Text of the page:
Purpose at Work: How Online DTC Retailer Quince Profits from a More Circular Economy

PHOTO PROVIDED BY Quince

Sid Gupta is co-founder and CEO of San Francisco-based Quince, “a curated marketplace of factories” that democratizes mass access to high-quality apparel, home goods, and jewelry at deeply discounted prices, especially relative to the luxury brands its stock emulates. Because, according to the company, “quality shouldn’t be a luxury.”

Nor should environmental and social responsibility, Gupta argues. “Sustainability as a standard, not a luxury” is Quince’s motto. “Sustainability is still a ‘nice to have,’ it’s not a need to have for most customers,” says Gupta. But the world is moving rapidly in the direction of the latter, he says.

And none too soon. Gupta points to an alarming statistic: Between 30 and 40 percent of “all apparel that’s produced is thrown in landfill.” We’re not talking about the 81 pounds a year of clothing and textiles the average US consumer tosses onto the trash heap every year. We’re talking about brand new overstock generated by manufacturers to feed the insatiable demands of a fashion industry totally dependent on seasonal, if not constant, churn.

According to public interest advocate CALPIRG, textile and clothing waste is now the fastest growing waste stream in the US, and the second-worst offender in terms of water and plastic pollution. How exactly? Brands and retailers incinerating overproduced products or dumping them in landfills releases toxic chemicals into the atmosphere and water, and more and more waste piles up in landfills. Because most (c. 60 percent) manufactured clothing is still not recyclable. That’s thirteen million tons a year in textile waste. Think of a garbage truck worth of clothes dumped every second.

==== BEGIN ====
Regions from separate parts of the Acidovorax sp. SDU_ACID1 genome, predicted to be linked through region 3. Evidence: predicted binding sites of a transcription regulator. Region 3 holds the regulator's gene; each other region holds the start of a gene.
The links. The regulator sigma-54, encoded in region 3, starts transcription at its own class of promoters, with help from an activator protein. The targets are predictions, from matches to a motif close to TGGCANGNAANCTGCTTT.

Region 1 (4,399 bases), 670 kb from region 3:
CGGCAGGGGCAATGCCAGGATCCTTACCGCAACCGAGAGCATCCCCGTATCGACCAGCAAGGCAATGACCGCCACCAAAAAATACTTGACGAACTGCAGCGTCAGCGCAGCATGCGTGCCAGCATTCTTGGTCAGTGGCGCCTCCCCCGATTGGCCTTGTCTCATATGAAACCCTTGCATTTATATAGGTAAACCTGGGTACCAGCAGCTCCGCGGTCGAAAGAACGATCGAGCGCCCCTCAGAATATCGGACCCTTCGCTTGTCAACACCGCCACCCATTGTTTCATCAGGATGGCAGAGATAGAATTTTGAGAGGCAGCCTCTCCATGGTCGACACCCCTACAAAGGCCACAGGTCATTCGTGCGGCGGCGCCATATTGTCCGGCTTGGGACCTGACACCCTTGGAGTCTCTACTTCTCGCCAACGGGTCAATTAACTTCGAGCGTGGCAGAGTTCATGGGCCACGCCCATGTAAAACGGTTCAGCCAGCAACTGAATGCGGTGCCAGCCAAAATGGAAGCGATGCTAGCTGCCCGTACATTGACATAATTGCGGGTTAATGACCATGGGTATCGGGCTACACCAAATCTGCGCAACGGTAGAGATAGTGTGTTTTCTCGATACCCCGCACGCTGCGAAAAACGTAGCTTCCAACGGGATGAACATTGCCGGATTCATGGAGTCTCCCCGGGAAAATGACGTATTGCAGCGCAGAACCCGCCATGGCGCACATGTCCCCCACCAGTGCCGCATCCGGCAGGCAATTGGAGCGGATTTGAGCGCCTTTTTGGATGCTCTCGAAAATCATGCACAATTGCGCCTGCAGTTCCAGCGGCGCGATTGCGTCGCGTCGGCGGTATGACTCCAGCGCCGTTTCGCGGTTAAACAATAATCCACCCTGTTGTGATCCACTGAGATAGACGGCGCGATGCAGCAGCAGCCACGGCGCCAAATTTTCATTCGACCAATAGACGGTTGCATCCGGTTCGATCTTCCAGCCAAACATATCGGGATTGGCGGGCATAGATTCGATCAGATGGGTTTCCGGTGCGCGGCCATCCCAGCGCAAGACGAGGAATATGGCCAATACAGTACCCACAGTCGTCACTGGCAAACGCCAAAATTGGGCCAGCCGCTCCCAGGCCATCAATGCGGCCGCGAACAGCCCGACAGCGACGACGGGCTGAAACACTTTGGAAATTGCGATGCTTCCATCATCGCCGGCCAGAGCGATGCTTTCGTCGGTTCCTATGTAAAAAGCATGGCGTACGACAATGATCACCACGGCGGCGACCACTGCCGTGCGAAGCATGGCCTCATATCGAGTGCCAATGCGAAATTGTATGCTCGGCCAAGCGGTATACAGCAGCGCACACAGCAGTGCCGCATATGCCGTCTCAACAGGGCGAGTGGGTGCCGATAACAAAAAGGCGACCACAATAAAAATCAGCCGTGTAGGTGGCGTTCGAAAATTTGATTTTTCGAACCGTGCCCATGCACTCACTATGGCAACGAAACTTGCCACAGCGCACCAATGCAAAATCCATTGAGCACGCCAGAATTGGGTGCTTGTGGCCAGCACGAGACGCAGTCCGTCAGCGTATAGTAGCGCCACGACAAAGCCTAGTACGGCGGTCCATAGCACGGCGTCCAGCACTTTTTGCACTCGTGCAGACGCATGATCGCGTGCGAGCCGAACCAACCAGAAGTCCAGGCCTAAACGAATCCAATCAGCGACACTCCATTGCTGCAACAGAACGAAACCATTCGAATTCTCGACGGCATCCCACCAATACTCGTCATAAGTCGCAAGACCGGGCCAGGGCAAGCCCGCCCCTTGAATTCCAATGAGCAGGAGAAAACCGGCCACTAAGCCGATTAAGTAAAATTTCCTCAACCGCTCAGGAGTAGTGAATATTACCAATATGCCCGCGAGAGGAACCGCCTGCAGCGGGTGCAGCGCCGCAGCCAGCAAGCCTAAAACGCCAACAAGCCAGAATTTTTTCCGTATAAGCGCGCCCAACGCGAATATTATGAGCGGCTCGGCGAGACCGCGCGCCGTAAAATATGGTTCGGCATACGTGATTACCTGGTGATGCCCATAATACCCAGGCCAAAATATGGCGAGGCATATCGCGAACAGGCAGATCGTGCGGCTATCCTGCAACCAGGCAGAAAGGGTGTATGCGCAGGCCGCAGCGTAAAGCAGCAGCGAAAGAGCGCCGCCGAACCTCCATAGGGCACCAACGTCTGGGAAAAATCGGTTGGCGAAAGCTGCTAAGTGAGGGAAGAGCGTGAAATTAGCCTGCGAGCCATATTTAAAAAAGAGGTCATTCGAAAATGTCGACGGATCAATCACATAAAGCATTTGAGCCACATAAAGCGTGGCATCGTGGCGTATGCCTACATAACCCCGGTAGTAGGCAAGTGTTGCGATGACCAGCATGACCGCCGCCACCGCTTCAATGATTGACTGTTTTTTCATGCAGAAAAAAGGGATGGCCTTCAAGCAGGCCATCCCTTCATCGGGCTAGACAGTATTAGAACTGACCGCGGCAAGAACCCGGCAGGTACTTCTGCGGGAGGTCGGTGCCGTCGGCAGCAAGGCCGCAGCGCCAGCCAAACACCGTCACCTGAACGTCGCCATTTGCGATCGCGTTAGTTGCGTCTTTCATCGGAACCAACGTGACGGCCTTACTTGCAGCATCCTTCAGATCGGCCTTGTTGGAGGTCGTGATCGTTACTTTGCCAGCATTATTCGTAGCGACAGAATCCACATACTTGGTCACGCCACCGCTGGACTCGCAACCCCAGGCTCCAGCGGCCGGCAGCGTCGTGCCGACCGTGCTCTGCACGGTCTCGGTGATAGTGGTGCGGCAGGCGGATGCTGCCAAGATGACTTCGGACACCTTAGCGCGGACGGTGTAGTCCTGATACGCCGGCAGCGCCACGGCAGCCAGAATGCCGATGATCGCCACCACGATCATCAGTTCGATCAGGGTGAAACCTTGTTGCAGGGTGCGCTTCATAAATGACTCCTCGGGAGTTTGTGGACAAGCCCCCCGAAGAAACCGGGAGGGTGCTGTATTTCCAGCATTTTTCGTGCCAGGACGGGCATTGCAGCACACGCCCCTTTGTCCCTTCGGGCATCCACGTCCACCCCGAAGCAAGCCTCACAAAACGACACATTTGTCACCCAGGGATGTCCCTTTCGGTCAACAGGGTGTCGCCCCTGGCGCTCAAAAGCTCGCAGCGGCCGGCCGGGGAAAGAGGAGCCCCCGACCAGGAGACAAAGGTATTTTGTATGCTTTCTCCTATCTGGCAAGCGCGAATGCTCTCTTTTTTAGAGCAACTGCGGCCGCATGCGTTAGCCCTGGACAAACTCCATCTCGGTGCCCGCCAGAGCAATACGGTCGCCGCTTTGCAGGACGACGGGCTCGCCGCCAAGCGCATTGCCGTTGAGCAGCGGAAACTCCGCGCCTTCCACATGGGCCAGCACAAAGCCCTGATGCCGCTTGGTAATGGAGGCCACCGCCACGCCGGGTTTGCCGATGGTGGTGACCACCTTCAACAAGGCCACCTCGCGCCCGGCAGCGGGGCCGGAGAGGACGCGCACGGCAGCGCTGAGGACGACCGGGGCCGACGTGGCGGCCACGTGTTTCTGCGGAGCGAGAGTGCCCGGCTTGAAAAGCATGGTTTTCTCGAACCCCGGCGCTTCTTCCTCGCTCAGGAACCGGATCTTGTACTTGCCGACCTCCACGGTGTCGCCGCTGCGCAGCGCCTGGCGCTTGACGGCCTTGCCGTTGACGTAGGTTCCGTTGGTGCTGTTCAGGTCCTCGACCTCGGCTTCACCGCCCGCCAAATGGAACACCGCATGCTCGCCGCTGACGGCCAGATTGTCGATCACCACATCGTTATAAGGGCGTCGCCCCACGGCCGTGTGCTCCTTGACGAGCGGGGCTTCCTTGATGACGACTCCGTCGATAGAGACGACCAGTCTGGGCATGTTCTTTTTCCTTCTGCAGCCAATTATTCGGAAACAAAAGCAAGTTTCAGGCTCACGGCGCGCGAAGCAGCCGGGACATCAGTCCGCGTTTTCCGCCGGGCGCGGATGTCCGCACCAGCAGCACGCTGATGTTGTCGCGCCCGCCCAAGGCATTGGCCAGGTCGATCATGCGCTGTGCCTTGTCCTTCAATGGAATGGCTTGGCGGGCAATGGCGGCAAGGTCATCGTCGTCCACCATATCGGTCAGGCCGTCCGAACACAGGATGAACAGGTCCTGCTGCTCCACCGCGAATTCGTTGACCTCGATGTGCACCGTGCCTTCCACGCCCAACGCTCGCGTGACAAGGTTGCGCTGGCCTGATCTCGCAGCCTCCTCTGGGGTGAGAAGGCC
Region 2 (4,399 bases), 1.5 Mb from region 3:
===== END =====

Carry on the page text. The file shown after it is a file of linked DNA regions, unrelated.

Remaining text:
In 2018, international fashion house Burberry destroyed $36.8 million worth of unsold inventory, and global fashion giant H&M reported an overstock of worth $4.3 billion in its first-quarter report. And then the pandemic hit, causing massive stock to further pile up.

“It’s never sold,” says Gupta. But this “fast fashion supply-demand model “has peaked. People are starting to realize that if I buy something and I wear it once and it goes to a landfill, that’s not a good thing. That’s an immense waste of resources and a high environmental impact.

“I think the world is moving towards a slow fashion world,” says Gupta. “Is someone willing to pay more for something sustainable? I don’t know,” he says. “But with Quince, the beauty is you don’t have to. You can still pay half the price of everyone else and get something sustainable.

“Some brands will sell you a sustainable sweatshirt for a hundred bucks,” says Gupta. “Well, how many people in the world are going to spend a hundred bucks on an organic sweatshirt? Wouldn’t it be a lot better if we could sell it to you for 30 bucks? Then how many people would choose that?”

Sustainability and responsibility “can’t just be for this very small elite group that can afford it, because then are you really making an impact in the world?” Gupta asks.